Cognitive Surplus

Cognitive Surplus by Clay Shirky
This book was recommended by Kantar CEO Eric Salama in a corporate email from September(ish) of 2011.
It took me forever to get through. The ramblings of this author seem to run the gamut. It wasn’t until chapter 7 that he seemed to try to tie any of it together. Had the book been written in a different order, I probably would have been more into it and it would have made more sense.

This book had the potential to be inspirational and world-changing as he points out all the potential good that could be done if we would come together as a society and use social media for more than cats with funny captions. He points out some fantastic examples and talks about how they came to be, why they survive and what makes them truly special. I wish I would have taken notes as I read this book because it would make it easier to write this review. Unfortunately, I did not. I’m not going to go back and re-read it in order to assemble this review, either. You can’t make me. I don’t want to.

If you are aware of sites like donorschoose.org and ted.com then you’re aware of the positive potential of society when we act together. If you’re older than 30, then you’re aware of how the internet grew to be what it is today. If you’re a geek, like me, then you’re familiar with how we went from AOL to individual web pages to geo-cities to myspace and then to facebook. We clearly don’t know what’s in store for the future and we can’t predict how people will use technology and thankfully, Mr. Shirky doesn’t make any attempts to predict what might be on the horizon.

If, on the other hand, you’re not familiar with man’s ability to create a greater good and you think that the best the internet has to offer is /b/tards (oh, wait… you probably don’t get the 4chan reference) then you’re likely to get something out of this book. If you’re under 30 or over 70, then you may learn something from reading this book.

There weren’t any take-aways in this book that I could apply to my daily life.
There weren’t any inspirational quotes that I could pull from it.
There weren’t business practices that will make me a better leader.
There were no dog-eared pages when I finished.
There were no markings in the margins.
There were no highlights.
I never sent an email to my friends telling them they needed to pick up this book… now.
About the only take-away from this book is: Next time, take notes as you read that way you can do a proper job ripping a book you don’t like.

The simple fact of the matter is, this book bored me.

Empowered

Empowered by Josh Bernoff and Ted Schadler is a great book.

The book starts out by answering the question “Why?” Then, they go on to answer “What?” Finally, they give detail what’s possible when you’ve empowered HEROS in your organization.

Why? Why do you need empowered employees? The story of Dooce and Maytag or David vs. United (United breaks guitars) are just two examples of why you need empowered employees. The old days of having very few people with the ability to influence a large audience are long gone. Just about anyone who has reached the end of their rope has the ability to influence the masses. Doubt that? Check out the reviews on Amazon.com. Sure, some of those are professionally written, paid-for reviews. Most, however, are just written by your average consumer who was either so pleased with a product that they had to tell someone, or they were so disappointed that they had to voice their frustrations to as many people as possible.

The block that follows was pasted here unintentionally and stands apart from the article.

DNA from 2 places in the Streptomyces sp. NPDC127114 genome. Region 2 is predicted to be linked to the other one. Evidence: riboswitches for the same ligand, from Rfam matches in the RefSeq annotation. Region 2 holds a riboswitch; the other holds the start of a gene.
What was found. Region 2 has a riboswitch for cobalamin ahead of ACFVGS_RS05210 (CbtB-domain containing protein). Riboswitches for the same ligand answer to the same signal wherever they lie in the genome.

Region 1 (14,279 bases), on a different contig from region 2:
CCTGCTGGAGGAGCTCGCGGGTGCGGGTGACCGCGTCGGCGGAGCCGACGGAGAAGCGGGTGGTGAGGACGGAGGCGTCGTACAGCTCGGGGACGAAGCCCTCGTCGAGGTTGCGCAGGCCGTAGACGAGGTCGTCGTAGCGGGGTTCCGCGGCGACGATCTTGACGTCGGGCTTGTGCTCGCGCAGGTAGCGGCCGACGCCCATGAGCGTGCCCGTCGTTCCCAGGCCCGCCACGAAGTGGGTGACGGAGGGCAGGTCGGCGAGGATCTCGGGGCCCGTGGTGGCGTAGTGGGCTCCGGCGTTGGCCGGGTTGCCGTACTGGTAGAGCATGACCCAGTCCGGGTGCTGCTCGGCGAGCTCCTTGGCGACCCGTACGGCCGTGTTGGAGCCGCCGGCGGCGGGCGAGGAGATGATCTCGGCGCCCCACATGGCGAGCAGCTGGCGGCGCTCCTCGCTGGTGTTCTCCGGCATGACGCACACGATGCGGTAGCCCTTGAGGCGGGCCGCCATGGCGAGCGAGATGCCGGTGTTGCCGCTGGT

Real world example that came up as I was reading this:
Papa John’s Example

What? What is an empowered employee? The short answer is that they’re customer focused and motivated to find or create the tools that they need to make the customer happy. The empowered employee isn’t locked down by rules and regulations. No; instead, they’re likely to be the ones out there bending the rules trying to find ways to gather the tools they need or access those web sites that are blocked by the company’s firewall. They’re using their own tools and their own personal technology (cell phone/tablet/laptop) gadgets etc to get the job done. In an empowered workplace, these employees are supported by IT and management. They help to shape the tools, processes and ways that employees interact with the customer and client.

This book made me realize just how handcuffed I am at work and I’m a HERO! Hell, my department’s mission is to build the tools needed by HERO employees. From a typical employee standpoint, I have access to tons more tools and resources than the average employee at my company because I’m one of the few who have admin rights on my pc and I have the know-how to get around blocked web sites. They must feel completely hamstrung. I can’t even imagine how frustrating it must be.